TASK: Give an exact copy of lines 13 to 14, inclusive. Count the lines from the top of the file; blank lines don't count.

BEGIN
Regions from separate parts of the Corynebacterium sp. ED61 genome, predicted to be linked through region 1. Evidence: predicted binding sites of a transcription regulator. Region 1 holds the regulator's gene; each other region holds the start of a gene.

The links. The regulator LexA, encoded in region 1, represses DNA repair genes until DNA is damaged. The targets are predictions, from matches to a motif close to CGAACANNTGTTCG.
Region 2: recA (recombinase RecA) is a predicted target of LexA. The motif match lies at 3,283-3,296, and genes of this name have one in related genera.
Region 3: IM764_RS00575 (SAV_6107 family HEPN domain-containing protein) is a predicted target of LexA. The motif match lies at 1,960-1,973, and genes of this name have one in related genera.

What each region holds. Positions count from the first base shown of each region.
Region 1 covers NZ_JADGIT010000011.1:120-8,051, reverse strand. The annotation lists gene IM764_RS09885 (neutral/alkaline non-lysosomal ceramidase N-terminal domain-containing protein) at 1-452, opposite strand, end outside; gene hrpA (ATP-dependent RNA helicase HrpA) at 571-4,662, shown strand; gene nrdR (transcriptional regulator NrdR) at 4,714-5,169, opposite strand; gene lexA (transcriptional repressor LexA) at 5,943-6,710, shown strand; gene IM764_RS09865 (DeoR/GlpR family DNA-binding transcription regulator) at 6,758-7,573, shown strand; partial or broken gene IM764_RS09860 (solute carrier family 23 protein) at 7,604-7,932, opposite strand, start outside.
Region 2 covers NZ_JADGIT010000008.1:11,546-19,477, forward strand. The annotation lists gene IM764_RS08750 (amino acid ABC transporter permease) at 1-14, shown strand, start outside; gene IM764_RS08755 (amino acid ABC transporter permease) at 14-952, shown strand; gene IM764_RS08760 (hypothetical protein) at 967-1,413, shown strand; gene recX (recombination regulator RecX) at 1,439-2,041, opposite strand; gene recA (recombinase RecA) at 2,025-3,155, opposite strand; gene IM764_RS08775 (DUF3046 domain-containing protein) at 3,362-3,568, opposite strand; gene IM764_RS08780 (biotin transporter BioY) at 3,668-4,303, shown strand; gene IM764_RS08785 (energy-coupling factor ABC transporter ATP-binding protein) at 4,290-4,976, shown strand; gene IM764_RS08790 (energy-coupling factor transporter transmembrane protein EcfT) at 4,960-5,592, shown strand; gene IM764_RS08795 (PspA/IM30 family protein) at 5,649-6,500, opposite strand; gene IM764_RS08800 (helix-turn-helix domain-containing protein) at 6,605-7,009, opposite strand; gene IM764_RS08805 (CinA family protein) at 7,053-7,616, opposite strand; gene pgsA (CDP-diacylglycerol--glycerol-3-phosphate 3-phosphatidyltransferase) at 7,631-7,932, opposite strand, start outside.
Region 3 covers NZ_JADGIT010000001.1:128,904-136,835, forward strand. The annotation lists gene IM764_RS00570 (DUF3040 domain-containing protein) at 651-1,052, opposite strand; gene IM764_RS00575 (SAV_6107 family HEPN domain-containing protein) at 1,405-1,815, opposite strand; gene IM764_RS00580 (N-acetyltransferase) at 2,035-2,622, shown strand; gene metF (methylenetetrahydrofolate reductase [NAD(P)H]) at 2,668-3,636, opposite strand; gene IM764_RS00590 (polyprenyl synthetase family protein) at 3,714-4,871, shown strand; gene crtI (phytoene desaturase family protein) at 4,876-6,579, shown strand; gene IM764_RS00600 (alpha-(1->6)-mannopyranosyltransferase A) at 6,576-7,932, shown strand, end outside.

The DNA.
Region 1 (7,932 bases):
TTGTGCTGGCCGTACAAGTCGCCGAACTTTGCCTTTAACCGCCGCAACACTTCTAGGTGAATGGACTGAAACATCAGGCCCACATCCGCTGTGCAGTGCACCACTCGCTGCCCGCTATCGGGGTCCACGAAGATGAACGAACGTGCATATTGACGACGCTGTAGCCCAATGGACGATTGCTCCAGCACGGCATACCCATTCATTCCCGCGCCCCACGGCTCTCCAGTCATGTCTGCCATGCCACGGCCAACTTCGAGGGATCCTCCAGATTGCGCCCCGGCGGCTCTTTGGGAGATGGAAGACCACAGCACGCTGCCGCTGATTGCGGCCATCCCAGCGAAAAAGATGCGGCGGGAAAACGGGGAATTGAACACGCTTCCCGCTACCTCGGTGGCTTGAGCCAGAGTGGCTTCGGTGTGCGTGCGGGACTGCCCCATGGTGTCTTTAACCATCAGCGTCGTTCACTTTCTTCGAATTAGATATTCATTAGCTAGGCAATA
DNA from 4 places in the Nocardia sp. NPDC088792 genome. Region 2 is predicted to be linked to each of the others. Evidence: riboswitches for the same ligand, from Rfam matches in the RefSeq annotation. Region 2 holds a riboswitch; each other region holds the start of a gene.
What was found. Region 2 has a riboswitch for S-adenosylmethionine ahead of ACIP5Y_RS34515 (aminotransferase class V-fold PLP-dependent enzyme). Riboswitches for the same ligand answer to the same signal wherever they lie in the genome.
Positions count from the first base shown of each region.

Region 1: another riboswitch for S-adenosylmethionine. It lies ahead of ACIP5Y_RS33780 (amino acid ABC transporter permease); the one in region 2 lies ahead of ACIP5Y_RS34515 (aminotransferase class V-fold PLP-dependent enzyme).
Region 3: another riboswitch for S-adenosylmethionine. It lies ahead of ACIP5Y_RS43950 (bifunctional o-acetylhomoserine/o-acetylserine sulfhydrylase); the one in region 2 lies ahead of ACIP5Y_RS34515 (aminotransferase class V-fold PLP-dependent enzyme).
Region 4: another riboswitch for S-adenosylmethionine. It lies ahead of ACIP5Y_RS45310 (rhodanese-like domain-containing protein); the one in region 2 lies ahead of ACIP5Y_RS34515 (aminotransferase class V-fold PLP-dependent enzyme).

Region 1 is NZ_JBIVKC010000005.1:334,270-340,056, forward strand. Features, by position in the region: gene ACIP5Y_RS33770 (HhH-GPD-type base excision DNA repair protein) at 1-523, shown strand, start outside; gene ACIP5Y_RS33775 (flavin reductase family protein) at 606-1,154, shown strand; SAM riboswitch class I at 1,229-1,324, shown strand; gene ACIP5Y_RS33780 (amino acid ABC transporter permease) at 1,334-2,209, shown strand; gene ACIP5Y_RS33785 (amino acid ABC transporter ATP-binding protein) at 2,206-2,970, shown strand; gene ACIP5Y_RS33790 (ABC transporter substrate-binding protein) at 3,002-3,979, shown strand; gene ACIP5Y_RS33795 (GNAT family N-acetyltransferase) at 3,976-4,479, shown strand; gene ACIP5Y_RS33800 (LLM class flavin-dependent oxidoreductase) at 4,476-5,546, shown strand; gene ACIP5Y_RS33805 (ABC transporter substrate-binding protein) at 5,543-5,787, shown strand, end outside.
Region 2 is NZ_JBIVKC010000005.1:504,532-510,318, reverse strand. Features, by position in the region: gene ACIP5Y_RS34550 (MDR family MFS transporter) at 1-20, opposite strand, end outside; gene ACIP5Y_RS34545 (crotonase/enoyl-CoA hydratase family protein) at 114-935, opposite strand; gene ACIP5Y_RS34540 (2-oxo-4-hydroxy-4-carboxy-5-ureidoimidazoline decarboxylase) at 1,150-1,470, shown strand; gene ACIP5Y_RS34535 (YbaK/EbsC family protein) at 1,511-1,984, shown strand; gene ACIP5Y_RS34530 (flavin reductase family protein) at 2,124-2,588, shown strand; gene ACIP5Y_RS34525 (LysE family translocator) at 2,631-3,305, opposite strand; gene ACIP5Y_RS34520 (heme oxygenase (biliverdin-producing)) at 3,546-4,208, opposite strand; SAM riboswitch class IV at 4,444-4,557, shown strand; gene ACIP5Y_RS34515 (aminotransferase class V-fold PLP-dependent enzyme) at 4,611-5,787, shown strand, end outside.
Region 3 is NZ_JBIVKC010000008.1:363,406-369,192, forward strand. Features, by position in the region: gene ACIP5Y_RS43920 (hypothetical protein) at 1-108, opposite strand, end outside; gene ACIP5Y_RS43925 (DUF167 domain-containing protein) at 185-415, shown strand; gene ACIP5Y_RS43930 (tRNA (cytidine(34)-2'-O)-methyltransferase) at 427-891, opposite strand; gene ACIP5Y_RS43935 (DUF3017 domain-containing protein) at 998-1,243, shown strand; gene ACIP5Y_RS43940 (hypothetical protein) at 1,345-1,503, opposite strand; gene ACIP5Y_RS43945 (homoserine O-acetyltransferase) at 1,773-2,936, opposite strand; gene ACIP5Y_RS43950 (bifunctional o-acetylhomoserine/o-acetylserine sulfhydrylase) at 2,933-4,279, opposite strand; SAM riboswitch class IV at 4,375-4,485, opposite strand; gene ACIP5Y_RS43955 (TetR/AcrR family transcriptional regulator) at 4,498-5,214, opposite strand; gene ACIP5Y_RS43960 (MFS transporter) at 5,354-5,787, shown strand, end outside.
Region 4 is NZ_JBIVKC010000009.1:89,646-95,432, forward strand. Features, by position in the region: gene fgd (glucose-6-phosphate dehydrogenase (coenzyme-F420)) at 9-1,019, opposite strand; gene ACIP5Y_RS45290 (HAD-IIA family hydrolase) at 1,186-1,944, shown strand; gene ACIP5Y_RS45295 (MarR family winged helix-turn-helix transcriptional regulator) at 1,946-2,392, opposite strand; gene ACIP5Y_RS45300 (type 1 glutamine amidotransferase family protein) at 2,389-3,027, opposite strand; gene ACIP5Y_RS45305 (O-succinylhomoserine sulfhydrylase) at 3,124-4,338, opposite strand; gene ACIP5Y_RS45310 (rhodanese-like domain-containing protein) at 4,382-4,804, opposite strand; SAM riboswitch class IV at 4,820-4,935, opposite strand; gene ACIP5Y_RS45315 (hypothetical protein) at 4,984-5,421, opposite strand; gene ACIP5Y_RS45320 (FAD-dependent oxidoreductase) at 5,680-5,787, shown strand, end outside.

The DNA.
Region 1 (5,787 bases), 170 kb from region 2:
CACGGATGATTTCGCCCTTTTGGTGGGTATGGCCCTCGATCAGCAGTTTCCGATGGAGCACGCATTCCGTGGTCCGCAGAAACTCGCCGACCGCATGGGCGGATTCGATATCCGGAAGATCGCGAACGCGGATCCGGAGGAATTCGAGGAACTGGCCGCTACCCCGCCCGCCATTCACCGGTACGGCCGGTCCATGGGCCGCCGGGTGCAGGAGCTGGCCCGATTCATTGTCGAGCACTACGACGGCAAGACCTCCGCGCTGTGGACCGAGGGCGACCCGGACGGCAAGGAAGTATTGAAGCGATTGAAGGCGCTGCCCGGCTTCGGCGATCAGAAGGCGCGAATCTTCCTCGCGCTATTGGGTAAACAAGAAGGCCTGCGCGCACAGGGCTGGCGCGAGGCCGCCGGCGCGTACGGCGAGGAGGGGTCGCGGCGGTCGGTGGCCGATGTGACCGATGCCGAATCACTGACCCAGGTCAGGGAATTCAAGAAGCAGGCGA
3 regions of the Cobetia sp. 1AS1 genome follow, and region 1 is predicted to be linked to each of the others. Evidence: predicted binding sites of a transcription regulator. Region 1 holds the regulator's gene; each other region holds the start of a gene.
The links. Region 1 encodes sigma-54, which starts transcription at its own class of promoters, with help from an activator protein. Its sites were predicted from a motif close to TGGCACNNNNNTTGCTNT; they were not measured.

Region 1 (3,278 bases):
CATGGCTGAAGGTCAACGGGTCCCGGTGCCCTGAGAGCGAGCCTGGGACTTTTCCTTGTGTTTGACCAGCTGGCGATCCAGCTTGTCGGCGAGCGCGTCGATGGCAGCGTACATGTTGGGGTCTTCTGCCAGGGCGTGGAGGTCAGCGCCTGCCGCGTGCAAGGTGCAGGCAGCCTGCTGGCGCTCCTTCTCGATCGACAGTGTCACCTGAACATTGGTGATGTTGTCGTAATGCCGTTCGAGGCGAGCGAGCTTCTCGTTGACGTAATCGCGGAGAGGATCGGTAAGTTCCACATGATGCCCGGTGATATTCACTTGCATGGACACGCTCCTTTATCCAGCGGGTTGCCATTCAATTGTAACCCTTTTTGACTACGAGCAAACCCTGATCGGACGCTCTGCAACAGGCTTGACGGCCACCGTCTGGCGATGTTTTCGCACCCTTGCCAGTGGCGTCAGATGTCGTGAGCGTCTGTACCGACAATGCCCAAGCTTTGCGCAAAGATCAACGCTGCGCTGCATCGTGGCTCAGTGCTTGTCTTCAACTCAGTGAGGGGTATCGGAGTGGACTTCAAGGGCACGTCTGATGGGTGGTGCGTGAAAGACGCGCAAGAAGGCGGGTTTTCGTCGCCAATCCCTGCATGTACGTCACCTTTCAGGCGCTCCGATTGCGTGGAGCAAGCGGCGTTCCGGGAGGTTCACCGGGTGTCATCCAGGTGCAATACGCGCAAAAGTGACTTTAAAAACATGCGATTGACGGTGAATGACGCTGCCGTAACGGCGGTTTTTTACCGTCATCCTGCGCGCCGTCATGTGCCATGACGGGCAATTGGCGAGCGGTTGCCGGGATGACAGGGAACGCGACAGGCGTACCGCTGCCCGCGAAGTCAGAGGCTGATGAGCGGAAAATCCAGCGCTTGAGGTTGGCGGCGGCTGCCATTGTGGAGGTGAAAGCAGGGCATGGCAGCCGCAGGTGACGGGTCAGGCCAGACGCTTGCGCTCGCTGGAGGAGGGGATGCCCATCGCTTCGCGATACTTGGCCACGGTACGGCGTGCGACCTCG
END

What was found. Region 2 has a riboswitch for S-adenosylmethionine ahead of ACIP5Y_RS34515 (aminotransferase class V-fold PLP-dependent enzyme). Riboswitches for the same ligand answer to the same signal wherever they lie in the genome.
Positions count from the first base shown of each region.